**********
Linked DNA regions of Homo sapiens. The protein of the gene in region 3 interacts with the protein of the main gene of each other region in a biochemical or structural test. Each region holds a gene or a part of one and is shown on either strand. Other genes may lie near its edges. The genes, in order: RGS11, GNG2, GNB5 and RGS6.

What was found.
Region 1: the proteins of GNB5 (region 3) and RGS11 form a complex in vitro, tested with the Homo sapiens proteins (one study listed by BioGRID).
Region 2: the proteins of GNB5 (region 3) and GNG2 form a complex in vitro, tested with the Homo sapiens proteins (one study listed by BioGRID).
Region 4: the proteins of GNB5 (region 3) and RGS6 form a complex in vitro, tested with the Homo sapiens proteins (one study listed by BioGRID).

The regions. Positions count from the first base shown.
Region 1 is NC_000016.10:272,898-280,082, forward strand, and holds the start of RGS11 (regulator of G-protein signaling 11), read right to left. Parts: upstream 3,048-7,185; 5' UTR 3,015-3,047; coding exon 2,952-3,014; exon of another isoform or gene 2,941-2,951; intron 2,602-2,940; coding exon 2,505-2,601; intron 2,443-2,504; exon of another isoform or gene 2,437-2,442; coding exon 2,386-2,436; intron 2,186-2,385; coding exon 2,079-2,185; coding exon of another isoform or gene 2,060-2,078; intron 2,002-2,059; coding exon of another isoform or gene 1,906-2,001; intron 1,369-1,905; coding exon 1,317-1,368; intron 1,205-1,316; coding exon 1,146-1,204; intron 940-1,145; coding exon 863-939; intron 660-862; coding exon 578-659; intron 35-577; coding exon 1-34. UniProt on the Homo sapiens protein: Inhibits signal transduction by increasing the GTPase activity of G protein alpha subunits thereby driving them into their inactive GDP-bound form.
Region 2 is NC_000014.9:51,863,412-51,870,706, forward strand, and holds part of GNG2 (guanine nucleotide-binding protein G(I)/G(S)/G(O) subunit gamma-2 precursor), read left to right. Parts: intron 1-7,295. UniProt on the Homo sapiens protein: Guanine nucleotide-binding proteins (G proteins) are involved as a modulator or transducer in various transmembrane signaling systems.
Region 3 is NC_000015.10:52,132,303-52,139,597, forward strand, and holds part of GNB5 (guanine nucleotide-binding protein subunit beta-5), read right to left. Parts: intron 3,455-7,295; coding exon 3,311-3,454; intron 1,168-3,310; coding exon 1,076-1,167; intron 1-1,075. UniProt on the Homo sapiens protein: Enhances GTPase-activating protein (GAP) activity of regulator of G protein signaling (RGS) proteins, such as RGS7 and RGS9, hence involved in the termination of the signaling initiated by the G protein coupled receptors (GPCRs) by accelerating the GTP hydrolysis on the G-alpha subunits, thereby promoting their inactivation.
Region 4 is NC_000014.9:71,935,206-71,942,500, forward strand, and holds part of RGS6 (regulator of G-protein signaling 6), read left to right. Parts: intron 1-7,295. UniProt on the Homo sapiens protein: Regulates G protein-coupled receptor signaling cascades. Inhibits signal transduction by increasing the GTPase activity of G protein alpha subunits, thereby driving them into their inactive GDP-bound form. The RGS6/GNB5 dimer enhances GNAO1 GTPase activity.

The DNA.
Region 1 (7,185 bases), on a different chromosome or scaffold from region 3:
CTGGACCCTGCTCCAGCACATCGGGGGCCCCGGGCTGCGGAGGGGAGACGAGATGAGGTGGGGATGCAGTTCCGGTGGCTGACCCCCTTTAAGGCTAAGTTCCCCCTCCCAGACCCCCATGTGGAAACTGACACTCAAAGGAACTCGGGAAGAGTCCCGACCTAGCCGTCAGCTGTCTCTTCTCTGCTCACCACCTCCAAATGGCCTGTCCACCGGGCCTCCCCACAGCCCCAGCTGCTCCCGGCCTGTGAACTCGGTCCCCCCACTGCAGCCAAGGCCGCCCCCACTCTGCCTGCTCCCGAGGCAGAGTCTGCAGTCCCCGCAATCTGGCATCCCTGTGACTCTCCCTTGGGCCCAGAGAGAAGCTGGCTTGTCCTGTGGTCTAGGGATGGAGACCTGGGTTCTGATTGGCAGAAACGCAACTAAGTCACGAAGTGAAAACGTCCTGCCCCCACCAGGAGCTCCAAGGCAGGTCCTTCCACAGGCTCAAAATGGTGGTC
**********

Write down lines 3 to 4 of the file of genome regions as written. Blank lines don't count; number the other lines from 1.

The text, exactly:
Region 1: the proteins of GNB5 (region 3) and RGS11 form a complex in vitro, tested with the Homo sapiens proteins (one study listed by BioGRID).
Region 2: the proteins of GNB5 (region 3) and GNG2 form a complex in vitro, tested with the Homo sapiens proteins (one study listed by BioGRID).